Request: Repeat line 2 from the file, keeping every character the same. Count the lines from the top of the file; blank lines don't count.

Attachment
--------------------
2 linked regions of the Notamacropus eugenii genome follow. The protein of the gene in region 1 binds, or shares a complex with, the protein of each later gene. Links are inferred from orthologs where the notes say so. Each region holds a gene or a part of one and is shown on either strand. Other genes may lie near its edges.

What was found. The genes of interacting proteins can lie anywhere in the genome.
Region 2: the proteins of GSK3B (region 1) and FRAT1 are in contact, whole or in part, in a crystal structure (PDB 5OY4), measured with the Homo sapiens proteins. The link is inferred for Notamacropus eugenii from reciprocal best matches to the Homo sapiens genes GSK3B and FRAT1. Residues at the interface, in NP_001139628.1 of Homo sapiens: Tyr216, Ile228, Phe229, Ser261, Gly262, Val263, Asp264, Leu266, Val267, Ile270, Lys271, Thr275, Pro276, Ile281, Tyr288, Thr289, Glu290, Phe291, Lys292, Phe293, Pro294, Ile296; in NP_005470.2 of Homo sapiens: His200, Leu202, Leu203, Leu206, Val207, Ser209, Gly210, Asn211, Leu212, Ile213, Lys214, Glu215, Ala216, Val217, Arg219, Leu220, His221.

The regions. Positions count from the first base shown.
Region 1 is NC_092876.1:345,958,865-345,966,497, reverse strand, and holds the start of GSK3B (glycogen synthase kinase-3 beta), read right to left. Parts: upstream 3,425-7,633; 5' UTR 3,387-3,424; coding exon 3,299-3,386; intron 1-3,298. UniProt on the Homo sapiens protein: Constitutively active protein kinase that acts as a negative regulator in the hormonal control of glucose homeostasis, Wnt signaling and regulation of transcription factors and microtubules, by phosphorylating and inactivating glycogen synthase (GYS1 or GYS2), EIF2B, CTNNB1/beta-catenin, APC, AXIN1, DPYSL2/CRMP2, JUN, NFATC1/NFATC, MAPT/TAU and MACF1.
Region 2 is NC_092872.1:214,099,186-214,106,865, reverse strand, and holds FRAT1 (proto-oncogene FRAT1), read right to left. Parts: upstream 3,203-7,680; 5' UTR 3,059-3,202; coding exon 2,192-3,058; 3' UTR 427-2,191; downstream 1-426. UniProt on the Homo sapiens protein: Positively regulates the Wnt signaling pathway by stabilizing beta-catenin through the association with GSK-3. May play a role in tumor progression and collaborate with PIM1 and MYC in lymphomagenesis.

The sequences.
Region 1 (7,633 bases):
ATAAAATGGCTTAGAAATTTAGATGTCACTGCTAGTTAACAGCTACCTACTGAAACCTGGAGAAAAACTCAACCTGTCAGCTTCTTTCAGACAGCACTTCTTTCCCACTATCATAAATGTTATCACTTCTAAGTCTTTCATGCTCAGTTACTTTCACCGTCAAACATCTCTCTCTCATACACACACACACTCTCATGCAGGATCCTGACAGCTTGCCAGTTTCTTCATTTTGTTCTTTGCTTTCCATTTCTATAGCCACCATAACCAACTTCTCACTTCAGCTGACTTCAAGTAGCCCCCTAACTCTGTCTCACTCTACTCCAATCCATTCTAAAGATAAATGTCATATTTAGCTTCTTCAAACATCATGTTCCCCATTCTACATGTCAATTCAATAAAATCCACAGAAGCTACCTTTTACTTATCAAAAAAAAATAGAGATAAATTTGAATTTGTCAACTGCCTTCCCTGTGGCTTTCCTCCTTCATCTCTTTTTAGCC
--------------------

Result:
What was found. The genes of interacting proteins can lie anywhere in the genome.